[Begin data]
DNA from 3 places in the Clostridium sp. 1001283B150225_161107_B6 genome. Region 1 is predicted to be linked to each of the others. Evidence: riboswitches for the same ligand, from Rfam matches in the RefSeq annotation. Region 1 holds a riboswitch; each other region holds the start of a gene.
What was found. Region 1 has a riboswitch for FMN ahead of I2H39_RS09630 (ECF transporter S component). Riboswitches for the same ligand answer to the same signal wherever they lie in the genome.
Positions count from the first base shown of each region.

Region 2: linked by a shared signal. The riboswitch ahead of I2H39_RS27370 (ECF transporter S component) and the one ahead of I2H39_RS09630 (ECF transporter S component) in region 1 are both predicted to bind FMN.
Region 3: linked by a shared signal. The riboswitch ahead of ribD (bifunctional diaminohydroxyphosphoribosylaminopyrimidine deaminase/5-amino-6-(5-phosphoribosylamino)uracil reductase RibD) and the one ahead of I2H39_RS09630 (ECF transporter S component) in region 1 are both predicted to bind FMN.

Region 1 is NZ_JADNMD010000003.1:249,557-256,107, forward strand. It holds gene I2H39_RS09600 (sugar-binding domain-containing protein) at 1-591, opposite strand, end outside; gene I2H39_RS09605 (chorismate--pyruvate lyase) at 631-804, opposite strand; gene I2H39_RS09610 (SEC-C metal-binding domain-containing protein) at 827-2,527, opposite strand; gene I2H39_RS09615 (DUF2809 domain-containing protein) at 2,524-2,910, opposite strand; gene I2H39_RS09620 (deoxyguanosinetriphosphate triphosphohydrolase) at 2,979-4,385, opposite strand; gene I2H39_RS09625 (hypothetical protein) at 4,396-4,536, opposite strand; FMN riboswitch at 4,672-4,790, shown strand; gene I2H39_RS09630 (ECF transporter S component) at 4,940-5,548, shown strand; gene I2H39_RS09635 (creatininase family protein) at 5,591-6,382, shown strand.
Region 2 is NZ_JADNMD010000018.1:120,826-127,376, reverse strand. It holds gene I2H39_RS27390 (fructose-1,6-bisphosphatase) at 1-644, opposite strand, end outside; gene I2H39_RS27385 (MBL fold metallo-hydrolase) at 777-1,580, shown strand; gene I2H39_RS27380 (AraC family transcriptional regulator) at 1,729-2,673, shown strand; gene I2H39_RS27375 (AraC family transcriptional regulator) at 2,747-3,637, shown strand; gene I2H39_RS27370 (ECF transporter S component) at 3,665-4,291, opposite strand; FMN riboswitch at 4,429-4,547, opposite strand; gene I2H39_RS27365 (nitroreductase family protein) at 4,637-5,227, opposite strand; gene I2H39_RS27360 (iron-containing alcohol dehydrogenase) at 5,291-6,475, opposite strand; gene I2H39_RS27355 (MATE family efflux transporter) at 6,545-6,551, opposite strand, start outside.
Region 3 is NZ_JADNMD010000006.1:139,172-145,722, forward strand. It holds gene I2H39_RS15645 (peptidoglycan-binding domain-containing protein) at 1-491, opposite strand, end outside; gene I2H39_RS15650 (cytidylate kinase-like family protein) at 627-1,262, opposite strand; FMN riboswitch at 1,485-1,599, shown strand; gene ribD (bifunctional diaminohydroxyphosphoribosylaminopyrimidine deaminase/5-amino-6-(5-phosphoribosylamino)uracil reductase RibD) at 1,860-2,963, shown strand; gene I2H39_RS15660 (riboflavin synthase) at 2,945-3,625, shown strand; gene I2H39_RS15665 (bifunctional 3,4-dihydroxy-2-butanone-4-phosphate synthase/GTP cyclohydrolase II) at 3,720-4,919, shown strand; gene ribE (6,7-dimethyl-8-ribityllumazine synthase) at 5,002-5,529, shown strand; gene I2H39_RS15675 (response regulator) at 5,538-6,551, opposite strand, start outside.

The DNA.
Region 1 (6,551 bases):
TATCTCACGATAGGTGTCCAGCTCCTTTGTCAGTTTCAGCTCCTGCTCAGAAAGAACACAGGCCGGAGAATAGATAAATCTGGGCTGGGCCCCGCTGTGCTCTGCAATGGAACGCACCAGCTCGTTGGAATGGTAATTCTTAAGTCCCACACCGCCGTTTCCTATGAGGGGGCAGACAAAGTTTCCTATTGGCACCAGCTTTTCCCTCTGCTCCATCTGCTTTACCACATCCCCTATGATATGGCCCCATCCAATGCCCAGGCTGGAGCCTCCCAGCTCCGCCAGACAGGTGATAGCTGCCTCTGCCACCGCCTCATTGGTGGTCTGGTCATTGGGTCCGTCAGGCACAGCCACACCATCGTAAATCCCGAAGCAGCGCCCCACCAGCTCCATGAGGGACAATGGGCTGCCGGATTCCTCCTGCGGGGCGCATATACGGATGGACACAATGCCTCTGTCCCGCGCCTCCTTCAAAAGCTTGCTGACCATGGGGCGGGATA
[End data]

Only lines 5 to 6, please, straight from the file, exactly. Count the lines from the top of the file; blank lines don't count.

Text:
Region 3: linked by a shared signal. The riboswitch ahead of ribD (bifunctional diaminohydroxyphosphoribosylaminopyrimidine deaminase/5-amino-6-(5-phosphoribosylamino)uracil reductase RibD) and the one ahead of I2H39_RS09630 (ECF transporter S component) in region 1 are both predicted to bind FMN.

Region 1 is NZ_JADNMD010000003.1:249,557-256,107, forward strand. It holds gene I2H39_RS09600 (sugar-binding domain-containing protein) at 1-591, opposite strand, end outside; gene I2H39_RS09605 (chorismate--pyruvate lyase) at 631-804, opposite strand; gene I2H39_RS09610 (SEC-C metal-binding domain-containing protein) at 827-2,527, opposite strand; gene I2H39_RS09615 (DUF2809 domain-containing protein) at 2,524-2,910, opposite strand; gene I2H39_RS09620 (deoxyguanosinetriphosphate triphosphohydrolase) at 2,979-4,385, opposite strand; gene I2H39_RS09625 (hypothetical protein) at 4,396-4,536, opposite strand; FMN riboswitch at 4,672-4,790, shown strand; gene I2H39_RS09630 (ECF transporter S component) at 4,940-5,548, shown strand; gene I2H39_RS09635 (creatininase family protein) at 5,591-6,382, shown strand.